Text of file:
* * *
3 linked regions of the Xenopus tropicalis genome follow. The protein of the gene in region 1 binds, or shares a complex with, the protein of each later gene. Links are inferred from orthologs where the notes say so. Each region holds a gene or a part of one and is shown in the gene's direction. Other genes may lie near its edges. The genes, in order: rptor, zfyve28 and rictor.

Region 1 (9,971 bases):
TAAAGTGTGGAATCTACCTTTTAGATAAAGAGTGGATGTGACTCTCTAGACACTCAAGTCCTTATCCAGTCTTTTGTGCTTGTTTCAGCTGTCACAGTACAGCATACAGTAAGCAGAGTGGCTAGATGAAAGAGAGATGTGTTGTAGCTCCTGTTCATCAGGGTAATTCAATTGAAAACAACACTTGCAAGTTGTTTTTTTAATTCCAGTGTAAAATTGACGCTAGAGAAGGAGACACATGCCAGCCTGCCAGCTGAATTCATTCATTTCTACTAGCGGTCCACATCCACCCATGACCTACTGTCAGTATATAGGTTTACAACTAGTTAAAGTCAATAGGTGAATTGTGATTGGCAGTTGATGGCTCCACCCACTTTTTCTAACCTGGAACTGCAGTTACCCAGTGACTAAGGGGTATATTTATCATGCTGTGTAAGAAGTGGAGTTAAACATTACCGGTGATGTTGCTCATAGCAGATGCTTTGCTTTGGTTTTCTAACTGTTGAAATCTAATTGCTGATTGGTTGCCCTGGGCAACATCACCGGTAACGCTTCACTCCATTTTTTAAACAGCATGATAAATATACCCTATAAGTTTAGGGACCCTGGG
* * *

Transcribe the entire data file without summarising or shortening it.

3 linked regions of the Xenopus tropicalis genome follow. The protein of the gene in region 1 binds, or shares a complex with, the protein of each later gene. Links are inferred from orthologs where the notes say so. Each region holds a gene or a part of one and is shown in the gene's direction. Other genes may lie near its edges. The genes, in order: rptor, zfyve28 and rictor.

Region 1 (9,971 bases):
TAAAGTGTGGAATCTACCTTTTAGATAAAGAGTGGATGTGACTCTCTAGACACTCAAGTCCTTATCCAGTCTTTTGTGCTTGTTTCAGCTGTCACAGTACAGCATACAGTAAGCAGAGTGGCTAGATGAAAGAGAGATGTGTTGTAGCTCCTGTTCATCAGGGTAATTCAATTGAAAACAACACTTGCAAGTTGTTTTTTTAATTCCAGTGTAAAATTGACGCTAGAGAAGGAGACACATGCCAGCCTGCCAGCTGAATTCATTCATTTCTACTAGCGGTCCACATCCACCCATGACCTACTGTCAGTATATAGGTTTACAACTAGTTAAAGTCAATAGGTGAATTGTGATTGGCAGTTGATGGCTCCACCCACTTTTTCTAACCTGGAACTGCAGTTACCCAGTGACTAAGGGGTATATTTATCATGCTGTGTAAGAAGTGGAGTTAAACATTACCGGTGATGTTGCTCATAGCAGATGCTTTGCTTTGGTTTTCTAACTGTTGAAATCTAATTGCTGATTGGTTGCCCTGGGCAACATCACCGGTAACGCTTCACTCCATTTTTTAAACAGCATGATAAATATACCCTATAAGTTTAGGGACCCTGGG